MAYOR TED WHEELER isn’t prone to second-guessing himself in public.
From the earliest days of his tenure—amid outraged protests over Trump’s presidency and frequent disruptive demonstrations at City Hall—to more recent decisions on how to address homelessness, Wheeler has tended to pick a course and stick with it.
Now there’s a glaring exception.
Last week, the mayor formally announced a decision that’s rankling some landlords. In an appearance before a volunteer advisory committee on Friday, February 9, Wheeler affirmed what his office told reporters earlier in the week: He’ll support doing away with a controversial loophole in Portland’s renter relocation policy.
The policy requires landlords to pay between $2,900 and $4,500 when they evict a tenant without cause, or if they force tenants to move following a rent increase of 10 percent or more. But since its inception in February 2017, the policy has exempted property owners who only rent a single unit—a provision aimed at protecting the interest of mom-and-pop types who might be especially reliant on rental incomes.
And until last week, that didn’t look like it was going to change. While Commissioner Chloe Eudaly and tenant advocacy groups had long argued against the single-unit exemption, Wheeler announced on January 19 that he’d oppose doing away with the exception when City Council makes the relocation fee policy permanent later this month.
In the January announcement, the mayor said he wanted more data on the rental market, and that he’d instructed the Portland Housing Bureau not to change that part of the policy when the law came back before council.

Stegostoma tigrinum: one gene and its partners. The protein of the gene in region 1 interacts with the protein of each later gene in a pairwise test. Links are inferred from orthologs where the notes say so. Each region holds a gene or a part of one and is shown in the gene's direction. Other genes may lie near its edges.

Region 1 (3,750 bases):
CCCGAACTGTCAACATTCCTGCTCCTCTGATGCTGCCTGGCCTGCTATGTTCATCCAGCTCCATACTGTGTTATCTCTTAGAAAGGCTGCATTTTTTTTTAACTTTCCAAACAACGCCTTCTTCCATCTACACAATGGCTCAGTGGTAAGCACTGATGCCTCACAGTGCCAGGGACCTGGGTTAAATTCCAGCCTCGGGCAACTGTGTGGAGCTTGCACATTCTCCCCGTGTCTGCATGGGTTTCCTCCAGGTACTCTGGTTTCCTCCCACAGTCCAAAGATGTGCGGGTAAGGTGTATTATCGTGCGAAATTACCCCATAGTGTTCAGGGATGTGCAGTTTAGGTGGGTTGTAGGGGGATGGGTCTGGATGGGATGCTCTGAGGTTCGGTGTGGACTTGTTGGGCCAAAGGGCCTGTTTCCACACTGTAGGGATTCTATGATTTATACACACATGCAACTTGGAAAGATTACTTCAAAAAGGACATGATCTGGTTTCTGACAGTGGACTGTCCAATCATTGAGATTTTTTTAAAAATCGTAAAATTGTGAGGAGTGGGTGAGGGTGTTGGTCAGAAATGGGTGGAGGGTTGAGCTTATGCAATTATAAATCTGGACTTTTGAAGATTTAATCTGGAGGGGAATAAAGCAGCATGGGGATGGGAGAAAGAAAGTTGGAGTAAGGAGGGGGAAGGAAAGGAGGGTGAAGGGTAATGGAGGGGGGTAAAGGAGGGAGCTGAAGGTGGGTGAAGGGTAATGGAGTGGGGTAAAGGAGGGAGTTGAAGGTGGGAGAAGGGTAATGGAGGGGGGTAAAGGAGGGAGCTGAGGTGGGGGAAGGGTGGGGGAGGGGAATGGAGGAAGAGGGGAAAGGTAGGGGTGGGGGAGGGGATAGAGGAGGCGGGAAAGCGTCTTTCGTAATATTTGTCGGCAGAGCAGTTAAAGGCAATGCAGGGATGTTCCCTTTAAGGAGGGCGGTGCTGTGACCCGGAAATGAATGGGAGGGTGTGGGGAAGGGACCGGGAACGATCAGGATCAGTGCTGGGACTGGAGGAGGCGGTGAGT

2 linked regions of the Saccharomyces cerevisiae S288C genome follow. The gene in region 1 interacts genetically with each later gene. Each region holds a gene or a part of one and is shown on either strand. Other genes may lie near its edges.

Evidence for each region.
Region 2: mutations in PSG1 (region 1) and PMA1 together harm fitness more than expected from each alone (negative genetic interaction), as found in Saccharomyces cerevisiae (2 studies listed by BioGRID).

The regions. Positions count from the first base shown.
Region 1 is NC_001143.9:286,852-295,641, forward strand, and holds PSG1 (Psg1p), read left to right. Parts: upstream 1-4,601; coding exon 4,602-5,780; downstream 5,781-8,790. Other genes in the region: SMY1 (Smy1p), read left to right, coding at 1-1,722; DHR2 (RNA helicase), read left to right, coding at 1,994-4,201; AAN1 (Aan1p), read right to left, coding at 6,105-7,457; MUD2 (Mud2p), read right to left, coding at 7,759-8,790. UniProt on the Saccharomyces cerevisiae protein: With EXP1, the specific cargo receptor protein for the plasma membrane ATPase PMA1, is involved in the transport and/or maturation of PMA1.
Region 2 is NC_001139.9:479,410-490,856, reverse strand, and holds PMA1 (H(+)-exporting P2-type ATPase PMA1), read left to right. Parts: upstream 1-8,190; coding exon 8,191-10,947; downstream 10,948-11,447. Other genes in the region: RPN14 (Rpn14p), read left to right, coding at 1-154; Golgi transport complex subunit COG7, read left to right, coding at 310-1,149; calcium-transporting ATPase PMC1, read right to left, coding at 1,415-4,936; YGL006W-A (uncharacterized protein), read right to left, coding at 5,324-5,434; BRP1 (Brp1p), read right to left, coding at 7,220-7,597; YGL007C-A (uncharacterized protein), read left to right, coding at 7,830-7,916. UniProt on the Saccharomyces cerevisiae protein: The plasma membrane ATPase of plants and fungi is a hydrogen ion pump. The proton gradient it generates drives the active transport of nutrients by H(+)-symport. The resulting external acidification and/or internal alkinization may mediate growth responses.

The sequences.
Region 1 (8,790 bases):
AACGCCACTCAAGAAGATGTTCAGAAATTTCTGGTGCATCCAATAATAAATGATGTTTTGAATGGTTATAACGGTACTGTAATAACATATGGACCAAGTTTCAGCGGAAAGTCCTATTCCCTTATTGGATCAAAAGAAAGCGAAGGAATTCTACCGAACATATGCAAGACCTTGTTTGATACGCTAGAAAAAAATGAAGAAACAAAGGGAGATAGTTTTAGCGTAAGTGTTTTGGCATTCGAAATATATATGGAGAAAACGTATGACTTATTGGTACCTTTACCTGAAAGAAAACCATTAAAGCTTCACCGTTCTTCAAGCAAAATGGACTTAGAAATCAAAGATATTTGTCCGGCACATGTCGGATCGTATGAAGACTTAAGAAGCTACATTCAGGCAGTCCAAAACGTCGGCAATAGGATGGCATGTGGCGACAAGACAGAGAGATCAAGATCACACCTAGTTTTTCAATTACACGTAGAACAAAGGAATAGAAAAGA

But hints of misgivings emerged almost immediately. The week after Wheeler made the announcement, whispers bubbled out of City Hall that he’d changed his mind, and would soon announce support for killing the exemption. Then there was word that he’d reversed course yet again, and now did want to keep it.
And now we’re here. On February 6, Wheeler’s deputy chief of staff, Michael Cox, called to say the mayor had a change of heart. Wheeler now plans to support killing the single-unit loophole—while allowing exemptions for property owners who rent ADUs or live in part of a duplex and rent out the other half.
“A couple weeks ago, he did say he was going to refrain from amending the one-unit exemption,” Cox told me. “He also said he had no philosophical objection and that he was going to continue listening to feedback.”
Exactly what feedback proved persuasive is unclear.
Tenant activists had railed against Wheeler’s position. Jo Ann Hardesty, the NAACP leader and former lawmaker running for city council, had chided Wheeler and other leaders for inaction. Commissioners’ offices had worked on a compromise.
Now, with his mind allegedly made up, Wheeler can expect to face plenty more feedback. The Portland Tribune reported last week that the mayor’s reversal had already inspired one landlord representative to resign from a city board.
More fallout is sure to follow—small landlords have never been shy in their hatred of this law. And then we’ll find out if Wheeler’s decision is final, after all.